3. Business Impact: Not all assets are created equal. Assets that perform highly sensitive roles or are part of critical business processes can pose a significant business impact if compromised. Ideally, to truly evaluate your enterprise assets, you need to calculate the monetary value of potential business impact. This gives you an idea of where the biggest risk exists from the newly released exploits in terms of business impact.
  4. Mitigating Controls: Assets that are vulnerable, have a high usage and/or business impact, but are not protected by mitigating controls, pose the biggest risk. Evaluate the mitigating controls you have in place, such as endpoint security and network firewalls, and find the assets that are exposed.

Sounds easy, right? Well, the trick to effectively assessing risk requires continuous measurement for every enterprise asset across these and hundreds of other IoRs introduced by Vault7.

Look for existing infections by searching for known IoCs and IoAs

Identify enterprise assets that have already been compromised by the Vault7 malware. Analyze network and host activity across the enterprise to identify where infections already may exist, looking for Indicators of Compromise and Attack. For the Vault7 malware search for following malicious behavior across the enterprise:

  1. Look for devices that are sending suspicious traffic to Google App Engine as the latest malware in Vault7, such as NfLog RAT, is using it for hosting the proxy communication to CNC.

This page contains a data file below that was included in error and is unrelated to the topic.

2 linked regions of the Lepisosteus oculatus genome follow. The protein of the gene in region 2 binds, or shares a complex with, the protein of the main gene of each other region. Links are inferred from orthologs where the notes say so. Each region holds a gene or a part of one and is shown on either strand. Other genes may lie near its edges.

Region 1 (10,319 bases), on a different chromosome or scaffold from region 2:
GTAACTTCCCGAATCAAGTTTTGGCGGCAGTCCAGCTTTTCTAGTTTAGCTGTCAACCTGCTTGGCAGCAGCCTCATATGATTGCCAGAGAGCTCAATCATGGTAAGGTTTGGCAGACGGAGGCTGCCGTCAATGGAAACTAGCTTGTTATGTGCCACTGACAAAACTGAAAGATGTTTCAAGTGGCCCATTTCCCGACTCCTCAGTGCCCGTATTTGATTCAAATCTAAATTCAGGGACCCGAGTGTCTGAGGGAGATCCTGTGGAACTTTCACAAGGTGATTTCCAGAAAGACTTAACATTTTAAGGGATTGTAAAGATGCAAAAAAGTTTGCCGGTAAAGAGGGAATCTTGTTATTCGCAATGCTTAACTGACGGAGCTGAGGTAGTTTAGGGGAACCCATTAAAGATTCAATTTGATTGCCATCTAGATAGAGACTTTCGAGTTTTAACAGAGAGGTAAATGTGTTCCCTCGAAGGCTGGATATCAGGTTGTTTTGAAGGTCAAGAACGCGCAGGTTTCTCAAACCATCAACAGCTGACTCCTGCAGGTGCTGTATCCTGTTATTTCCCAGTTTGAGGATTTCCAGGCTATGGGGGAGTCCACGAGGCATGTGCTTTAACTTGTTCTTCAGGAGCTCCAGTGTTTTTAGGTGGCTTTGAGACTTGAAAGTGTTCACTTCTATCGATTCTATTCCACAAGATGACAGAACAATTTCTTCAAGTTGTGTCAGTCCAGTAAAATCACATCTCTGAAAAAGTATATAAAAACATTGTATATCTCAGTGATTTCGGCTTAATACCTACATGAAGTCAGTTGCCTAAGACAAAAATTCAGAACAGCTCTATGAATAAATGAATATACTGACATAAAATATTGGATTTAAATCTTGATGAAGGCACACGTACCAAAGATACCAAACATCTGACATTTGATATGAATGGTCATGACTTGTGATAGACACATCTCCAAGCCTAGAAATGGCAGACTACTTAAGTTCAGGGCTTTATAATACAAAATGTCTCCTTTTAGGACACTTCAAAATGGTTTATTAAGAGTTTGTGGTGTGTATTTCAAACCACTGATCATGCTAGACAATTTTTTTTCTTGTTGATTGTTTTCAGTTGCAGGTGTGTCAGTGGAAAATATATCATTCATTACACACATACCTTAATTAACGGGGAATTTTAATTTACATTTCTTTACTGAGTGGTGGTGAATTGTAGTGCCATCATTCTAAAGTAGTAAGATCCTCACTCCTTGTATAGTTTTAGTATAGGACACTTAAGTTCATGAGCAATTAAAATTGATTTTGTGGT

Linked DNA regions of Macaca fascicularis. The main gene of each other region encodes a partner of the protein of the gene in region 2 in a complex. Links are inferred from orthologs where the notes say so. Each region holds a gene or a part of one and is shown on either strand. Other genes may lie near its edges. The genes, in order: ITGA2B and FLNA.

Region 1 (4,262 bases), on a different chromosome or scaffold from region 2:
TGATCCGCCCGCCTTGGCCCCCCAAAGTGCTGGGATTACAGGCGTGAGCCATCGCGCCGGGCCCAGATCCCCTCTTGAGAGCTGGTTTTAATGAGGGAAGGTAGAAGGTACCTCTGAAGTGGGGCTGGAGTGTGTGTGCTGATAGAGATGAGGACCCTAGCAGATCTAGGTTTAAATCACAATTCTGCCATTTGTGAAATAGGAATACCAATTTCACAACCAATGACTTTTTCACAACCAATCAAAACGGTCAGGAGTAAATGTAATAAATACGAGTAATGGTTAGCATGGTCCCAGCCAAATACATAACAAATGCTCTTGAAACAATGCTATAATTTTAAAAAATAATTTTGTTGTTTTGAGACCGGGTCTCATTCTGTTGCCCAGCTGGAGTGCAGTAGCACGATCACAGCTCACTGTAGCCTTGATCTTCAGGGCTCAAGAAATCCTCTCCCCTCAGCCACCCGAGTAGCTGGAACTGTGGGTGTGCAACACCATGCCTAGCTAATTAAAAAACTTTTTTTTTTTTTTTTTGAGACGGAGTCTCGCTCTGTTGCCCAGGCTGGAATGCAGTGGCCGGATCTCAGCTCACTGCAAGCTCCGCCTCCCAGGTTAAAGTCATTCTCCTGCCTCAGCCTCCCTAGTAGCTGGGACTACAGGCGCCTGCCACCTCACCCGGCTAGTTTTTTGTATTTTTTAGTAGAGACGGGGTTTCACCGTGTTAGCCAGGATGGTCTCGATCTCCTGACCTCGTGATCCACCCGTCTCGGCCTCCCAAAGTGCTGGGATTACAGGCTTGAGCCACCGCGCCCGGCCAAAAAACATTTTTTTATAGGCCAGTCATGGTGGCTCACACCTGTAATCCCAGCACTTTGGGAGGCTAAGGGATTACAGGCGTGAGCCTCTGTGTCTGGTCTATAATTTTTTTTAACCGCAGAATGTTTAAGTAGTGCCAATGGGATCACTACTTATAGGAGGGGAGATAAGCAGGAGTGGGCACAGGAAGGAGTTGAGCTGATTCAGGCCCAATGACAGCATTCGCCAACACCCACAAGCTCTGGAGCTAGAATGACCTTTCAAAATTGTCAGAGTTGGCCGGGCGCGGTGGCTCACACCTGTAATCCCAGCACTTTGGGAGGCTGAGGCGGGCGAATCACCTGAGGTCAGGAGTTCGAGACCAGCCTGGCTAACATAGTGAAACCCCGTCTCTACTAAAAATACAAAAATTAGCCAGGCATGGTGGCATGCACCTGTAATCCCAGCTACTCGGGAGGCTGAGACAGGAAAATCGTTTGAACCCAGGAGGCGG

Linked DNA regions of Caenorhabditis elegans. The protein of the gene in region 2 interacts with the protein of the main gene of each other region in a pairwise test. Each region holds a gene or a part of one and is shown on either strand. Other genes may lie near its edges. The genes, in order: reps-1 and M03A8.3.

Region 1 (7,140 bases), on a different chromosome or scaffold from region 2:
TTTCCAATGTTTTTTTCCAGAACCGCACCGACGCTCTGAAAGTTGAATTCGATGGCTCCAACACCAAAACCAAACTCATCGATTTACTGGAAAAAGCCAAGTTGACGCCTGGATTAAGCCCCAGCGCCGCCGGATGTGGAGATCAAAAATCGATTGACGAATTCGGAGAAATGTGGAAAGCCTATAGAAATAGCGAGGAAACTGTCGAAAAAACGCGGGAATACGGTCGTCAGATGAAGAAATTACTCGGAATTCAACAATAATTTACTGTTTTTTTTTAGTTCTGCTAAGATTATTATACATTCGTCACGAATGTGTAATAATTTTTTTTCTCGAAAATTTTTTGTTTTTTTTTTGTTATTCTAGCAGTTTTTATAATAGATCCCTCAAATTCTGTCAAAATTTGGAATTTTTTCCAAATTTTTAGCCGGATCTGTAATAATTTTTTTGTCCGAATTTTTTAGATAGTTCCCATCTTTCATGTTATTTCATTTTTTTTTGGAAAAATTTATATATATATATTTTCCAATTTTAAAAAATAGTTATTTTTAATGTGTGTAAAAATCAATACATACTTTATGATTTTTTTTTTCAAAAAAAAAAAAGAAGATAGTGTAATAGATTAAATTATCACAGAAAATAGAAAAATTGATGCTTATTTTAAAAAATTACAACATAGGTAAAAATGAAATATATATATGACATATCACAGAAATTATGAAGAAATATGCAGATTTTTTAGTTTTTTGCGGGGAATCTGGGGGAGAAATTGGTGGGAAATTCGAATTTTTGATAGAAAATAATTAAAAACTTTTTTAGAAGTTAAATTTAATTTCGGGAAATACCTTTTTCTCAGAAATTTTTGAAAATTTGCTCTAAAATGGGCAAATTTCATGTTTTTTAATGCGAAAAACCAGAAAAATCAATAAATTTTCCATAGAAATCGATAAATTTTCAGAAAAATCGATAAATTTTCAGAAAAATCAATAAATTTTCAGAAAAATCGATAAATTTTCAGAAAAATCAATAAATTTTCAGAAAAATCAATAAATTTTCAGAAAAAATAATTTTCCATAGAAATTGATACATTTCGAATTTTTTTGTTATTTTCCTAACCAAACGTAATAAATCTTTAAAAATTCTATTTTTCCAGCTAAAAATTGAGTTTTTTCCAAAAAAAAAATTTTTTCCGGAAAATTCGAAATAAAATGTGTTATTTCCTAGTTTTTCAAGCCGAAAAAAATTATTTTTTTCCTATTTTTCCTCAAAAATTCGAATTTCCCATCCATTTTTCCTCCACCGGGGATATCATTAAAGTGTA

2. Identify assets that may be getting redirected from social media sites to repositories like Github and subsequently downloading malicious payloads. Malware included in Vault7, such as HammerToss, is using this approach to bypass traditional network security tools.

Since the malware can evolve at a very rapid pace, it is essentially to perform a fuzzy search where even if the IoC or IoA evolves, such as using a different port number or IP, you can still identify the infection.

And hopefully, if you were early enough in acting upon the IoRs, you won’t see any IoCs, just unsuccessful attacks. 

The Solution: Continuous & Automated Risk Assessment with Balbix

When I was CISO at Altera, we had to do similar drills a lot. Unfortunately, the network was constantly changing, with new devices, operating systems, subnets, applications, users, firewall rules, endpoint controls etc., and we had to constantly modify and adapt. What was particularly problematic was writing and updating our custom scripts and tools. Today’s ever-changing threat landscape comes complete with new attacks cropping up every week, requiring your risk assessment to be both continuous and accessible.

Given the extreme shortage of security talent, it is imperative that your risk assessment is also fully automated, accurate, and dependable. Security analysts need to quickly uncover risks stemming from new attacks, such as the new Vault7 leak, with a simple query that highlights highest-risk enterprise assets, and most importantly, offers prescriptions to mitigate the business impact of an attack. This is why I joined Balbix to help bring about a change in how we use the principles of automation, self-learning and predictive risk to better defend our networks. 

Balbix provides continuous and comprehensive risk visibility so your security team can instantly and effectively locate vulnerabilities, and calculate the likelihood and business impact for every asset across your entire enterprise. With Balbix’s automated solution, you gain the critical information and actionable insights you need to mitigate risk and increase resilience. 

To learn more about instantly assessing your risk from the new Vault7 leak, attend our upcoming webinar – Predicting & Mitigating the Risk of Cyber Threats – Before They Strike.

You can sign up here.